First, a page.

(p. A19) After Kimberly Manor lost her husband to lung cancer, she was inspired to make a dramatic career change. Kimberly now owns and operates Moose Jooce in Lake, Mich., a “vape shop” that sells various electronic nicotine devices. These products use battery-powered coils to vaporize liquids, with differing levels of nicotine or none at all. Thus, vapers may inhale nicotine without the tar or other harmful chemicals in tobacco smoke, since there is no tobacco and no combustion. Scientific evidence suggests this is a much safer alternative to smoking.
Ms. Manor estimates that her business has helped more than 500 people quit smoking, most of them longtime smokers in their 50s or older. Yet the Food and Drug Administration is discouraging more such enterprises. In a regulation issued in 2016 known as the “deeming rule,” the agency ordered that vaping products would be subject to the same regulations developed for the cigarette industry under the Tobacco Control Act of 2009.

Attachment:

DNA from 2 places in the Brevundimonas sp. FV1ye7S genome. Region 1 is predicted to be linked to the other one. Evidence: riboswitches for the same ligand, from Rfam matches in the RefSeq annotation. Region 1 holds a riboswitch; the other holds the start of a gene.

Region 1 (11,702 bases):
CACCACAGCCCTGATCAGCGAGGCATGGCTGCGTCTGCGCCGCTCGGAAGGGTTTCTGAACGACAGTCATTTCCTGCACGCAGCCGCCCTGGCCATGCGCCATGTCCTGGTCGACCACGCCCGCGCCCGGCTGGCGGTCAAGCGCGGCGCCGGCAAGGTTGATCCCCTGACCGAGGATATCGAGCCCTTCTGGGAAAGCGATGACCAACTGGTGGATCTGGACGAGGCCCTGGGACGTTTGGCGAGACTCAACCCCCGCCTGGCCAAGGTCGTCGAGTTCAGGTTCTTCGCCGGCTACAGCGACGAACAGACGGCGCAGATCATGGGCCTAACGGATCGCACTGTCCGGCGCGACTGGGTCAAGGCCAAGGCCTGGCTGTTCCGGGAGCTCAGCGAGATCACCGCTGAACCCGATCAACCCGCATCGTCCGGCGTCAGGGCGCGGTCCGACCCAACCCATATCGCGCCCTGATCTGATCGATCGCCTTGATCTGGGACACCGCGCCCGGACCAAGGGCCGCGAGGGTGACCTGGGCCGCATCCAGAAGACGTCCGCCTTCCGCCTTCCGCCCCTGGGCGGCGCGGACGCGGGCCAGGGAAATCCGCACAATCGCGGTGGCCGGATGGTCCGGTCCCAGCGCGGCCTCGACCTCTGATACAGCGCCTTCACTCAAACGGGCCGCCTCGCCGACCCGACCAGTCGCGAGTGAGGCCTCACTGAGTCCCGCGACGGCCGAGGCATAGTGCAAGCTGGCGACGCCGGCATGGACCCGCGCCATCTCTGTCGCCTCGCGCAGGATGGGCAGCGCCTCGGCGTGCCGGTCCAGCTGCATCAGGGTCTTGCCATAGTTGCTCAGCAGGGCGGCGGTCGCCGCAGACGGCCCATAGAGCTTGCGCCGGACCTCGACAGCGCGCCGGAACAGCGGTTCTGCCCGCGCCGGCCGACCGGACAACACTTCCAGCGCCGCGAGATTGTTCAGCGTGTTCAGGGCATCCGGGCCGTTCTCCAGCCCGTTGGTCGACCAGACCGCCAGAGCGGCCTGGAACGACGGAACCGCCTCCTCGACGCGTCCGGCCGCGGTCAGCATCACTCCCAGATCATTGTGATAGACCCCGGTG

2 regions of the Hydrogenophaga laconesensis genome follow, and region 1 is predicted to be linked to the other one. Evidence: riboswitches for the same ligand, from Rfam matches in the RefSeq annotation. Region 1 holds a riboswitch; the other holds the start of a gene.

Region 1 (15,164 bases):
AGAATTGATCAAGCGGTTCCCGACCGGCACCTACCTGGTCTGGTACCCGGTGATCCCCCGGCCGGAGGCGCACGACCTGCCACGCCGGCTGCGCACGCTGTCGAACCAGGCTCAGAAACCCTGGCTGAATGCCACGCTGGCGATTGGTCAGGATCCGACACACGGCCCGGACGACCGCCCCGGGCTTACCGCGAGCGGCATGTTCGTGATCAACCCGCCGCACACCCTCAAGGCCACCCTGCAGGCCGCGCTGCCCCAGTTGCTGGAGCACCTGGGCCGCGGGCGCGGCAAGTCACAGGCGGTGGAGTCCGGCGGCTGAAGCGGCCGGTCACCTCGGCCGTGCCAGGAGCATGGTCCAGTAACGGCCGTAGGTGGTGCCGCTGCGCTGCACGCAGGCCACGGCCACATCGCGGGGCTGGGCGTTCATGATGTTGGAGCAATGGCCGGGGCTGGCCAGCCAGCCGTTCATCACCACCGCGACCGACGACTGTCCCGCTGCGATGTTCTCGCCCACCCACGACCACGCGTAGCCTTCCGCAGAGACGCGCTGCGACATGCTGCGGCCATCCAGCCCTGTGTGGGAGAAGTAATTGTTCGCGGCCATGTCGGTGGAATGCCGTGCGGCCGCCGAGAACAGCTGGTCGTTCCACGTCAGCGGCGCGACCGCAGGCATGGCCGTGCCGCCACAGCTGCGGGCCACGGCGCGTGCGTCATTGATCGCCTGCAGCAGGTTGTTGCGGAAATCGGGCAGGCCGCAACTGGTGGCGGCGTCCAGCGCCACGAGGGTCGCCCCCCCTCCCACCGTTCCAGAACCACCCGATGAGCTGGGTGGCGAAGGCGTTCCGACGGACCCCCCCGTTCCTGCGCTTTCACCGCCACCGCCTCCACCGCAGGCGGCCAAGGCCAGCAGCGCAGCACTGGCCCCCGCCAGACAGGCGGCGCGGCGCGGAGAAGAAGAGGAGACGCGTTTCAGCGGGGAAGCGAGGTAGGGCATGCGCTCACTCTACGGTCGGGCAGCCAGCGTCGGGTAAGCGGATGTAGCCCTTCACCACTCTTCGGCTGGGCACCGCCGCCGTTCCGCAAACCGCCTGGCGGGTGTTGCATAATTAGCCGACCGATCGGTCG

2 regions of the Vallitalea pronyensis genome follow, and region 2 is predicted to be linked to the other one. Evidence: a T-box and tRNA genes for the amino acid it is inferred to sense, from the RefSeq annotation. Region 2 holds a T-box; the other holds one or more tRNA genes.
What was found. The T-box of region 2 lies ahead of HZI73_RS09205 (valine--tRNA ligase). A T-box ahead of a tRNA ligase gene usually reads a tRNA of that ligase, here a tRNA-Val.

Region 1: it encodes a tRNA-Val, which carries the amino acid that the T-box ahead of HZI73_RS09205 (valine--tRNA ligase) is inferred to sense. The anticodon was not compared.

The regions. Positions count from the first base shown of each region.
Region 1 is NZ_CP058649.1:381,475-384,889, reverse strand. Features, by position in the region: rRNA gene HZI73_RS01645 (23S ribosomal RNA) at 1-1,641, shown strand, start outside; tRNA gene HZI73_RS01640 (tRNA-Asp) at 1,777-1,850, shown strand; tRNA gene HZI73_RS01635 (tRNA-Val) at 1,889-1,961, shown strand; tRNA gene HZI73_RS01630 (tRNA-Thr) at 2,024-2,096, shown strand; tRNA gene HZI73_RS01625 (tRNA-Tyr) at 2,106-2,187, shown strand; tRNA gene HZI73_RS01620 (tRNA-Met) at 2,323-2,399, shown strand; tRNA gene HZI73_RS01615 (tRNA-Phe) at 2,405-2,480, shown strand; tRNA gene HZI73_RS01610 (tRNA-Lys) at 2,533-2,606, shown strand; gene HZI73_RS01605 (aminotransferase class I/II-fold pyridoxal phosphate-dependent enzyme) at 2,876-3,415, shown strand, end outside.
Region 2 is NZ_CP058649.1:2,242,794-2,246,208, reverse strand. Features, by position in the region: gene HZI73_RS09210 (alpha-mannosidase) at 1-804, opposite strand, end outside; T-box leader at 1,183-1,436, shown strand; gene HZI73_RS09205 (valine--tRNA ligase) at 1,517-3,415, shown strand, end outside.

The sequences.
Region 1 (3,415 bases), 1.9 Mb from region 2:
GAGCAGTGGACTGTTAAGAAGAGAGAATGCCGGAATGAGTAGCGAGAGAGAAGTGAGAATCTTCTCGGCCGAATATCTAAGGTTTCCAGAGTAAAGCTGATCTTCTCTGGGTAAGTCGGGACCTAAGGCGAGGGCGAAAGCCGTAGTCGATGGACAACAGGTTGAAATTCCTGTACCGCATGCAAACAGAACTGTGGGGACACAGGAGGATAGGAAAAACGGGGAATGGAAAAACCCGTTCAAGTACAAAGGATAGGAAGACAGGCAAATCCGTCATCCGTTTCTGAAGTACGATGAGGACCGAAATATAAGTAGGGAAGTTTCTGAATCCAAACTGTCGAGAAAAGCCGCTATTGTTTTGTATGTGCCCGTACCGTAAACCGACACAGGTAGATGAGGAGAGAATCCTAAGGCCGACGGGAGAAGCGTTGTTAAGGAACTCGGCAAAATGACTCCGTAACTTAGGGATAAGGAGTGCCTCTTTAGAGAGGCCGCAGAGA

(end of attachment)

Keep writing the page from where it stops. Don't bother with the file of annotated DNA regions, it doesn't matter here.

The deeming rule has been devastating to businesses like Ms. Manor’s. To give just one example, vape shop owners frequently experiment by mixing new flavors for the liquid “juice.” Now, each separate creation requires its own prohibitively expensive application for FDA approval, which means that vape shops have been forced to stop innovating.
For the full commentary, see:
Todd Gaziano and Tommy Berry, “Career Civil Servants Illegitimately Rule America; Leslie Kux has never been elected or confirmed by the Senate. She’s issued nearly 200 regulations.” The Wall Street Journal (Thursday, March 1, 2018): A19.
(Note: the online version of the commentary has the date Feb. 28, 2018.)